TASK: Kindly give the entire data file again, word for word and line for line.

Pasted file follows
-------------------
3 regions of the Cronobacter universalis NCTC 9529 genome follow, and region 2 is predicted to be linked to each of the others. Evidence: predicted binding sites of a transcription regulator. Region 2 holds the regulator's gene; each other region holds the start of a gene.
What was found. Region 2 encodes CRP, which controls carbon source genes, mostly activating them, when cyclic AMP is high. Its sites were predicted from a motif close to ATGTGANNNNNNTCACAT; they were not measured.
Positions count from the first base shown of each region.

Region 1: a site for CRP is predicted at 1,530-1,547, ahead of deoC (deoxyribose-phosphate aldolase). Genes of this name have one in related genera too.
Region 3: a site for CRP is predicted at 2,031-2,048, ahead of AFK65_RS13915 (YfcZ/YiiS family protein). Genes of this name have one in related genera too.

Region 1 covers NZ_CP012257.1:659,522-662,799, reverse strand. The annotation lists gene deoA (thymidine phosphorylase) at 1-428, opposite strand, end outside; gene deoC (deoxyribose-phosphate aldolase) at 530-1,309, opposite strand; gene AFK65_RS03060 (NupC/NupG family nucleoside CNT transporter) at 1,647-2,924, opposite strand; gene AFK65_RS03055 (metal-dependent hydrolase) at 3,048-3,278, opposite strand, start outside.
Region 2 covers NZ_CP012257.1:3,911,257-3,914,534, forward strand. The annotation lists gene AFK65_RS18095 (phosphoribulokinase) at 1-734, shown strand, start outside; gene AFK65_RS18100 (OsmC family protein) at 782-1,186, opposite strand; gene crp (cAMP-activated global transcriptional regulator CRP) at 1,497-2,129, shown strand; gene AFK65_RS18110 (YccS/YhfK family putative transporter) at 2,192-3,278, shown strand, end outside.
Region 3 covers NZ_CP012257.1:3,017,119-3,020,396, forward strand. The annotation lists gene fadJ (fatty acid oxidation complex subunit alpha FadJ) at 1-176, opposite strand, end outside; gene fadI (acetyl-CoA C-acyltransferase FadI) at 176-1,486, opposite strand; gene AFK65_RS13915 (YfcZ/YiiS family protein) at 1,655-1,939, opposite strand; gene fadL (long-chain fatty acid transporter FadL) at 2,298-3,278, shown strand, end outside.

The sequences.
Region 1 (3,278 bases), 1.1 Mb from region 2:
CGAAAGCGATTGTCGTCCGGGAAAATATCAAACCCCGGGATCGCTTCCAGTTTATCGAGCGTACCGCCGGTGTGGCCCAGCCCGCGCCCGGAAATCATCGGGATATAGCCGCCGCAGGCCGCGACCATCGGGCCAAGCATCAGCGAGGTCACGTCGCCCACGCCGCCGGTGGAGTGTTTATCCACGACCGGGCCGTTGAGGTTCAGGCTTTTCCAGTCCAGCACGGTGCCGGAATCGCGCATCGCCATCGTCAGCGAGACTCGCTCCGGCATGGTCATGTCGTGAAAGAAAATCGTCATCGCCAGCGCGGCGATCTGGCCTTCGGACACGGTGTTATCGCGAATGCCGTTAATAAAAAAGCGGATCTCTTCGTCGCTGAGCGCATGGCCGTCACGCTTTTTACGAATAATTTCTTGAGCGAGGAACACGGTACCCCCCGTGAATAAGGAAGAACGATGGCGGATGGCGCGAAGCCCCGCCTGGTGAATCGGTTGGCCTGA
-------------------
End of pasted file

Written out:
3 regions of the Cronobacter universalis NCTC 9529 genome follow, and region 2 is predicted to be linked to each of the others. Evidence: predicted binding sites of a transcription regulator. Region 2 holds the regulator's gene; each other region holds the start of a gene.
What was found. Region 2 encodes CRP, which controls carbon source genes, mostly activating them, when cyclic AMP is high. Its sites were predicted from a motif close to ATGTGANNNNNNTCACAT; they were not measured.
Positions count from the first base shown of each region.

Region 1: a site for CRP is predicted at 1,530-1,547, ahead of deoC (deoxyribose-phosphate aldolase). Genes of this name have one in related genera too.
Region 3: a site for CRP is predicted at 2,031-2,048, ahead of AFK65_RS13915 (YfcZ/YiiS family protein). Genes of this name have one in related genera too.

Region 1 covers NZ_CP012257.1:659,522-662,799, reverse strand. The annotation lists gene deoA (thymidine phosphorylase) at 1-428, opposite strand, end outside; gene deoC (deoxyribose-phosphate aldolase) at 530-1,309, opposite strand; gene AFK65_RS03060 (NupC/NupG family nucleoside CNT transporter) at 1,647-2,924, opposite strand; gene AFK65_RS03055 (metal-dependent hydrolase) at 3,048-3,278, opposite strand, start outside.
Region 2 covers NZ_CP012257.1:3,911,257-3,914,534, forward strand. The annotation lists gene AFK65_RS18095 (phosphoribulokinase) at 1-734, shown strand, start outside; gene AFK65_RS18100 (OsmC family protein) at 782-1,186, opposite strand; gene crp (cAMP-activated global transcriptional regulator CRP) at 1,497-2,129, shown strand; gene AFK65_RS18110 (YccS/YhfK family putative transporter) at 2,192-3,278, shown strand, end outside.
Region 3 covers NZ_CP012257.1:3,017,119-3,020,396, forward strand. The annotation lists gene fadJ (fatty acid oxidation complex subunit alpha FadJ) at 1-176, opposite strand, end outside; gene fadI (acetyl-CoA C-acyltransferase FadI) at 176-1,486, opposite strand; gene AFK65_RS13915 (YfcZ/YiiS family protein) at 1,655-1,939, opposite strand; gene fadL (long-chain fatty acid transporter FadL) at 2,298-3,278, shown strand, end outside.

The sequences.
Region 1 (3,278 bases), 1.1 Mb from region 2:
CGAAAGCGATTGTCGTCCGGGAAAATATCAAACCCCGGGATCGCTTCCAGTTTATCGAGCGTACCGCCGGTGTGGCCCAGCCCGCGCCCGGAAATCATCGGGATATAGCCGCCGCAGGCCGCGACCATCGGGCCAAGCATCAGCGAGGTCACGTCGCCCACGCCGCCGGTGGAGTGTTTATCCACGACCGGGCCGTTGAGGTTCAGGCTTTTCCAGTCCAGCACGGTGCCGGAATCGCGCATCGCCATCGTCAGCGAGACTCGCTCCGGCATGGTCATGTCGTGAAAGAAAATCGTCATCGCCAGCGCGGCGATCTGGCCTTCGGACACGGTGTTATCGCGAATGCCGTTAATAAAAAAGCGGATCTCTTCGTCGCTGAGCGCATGGCCGTCACGCTTTTTACGAATAATTTCTTGAGCGAGGAACACGGTACCCCCCGTGAATAAGGAAGAACGATGGCGGATGGCGCGAAGCCCCGCCTGGTGAATCGGTTGGCCTGA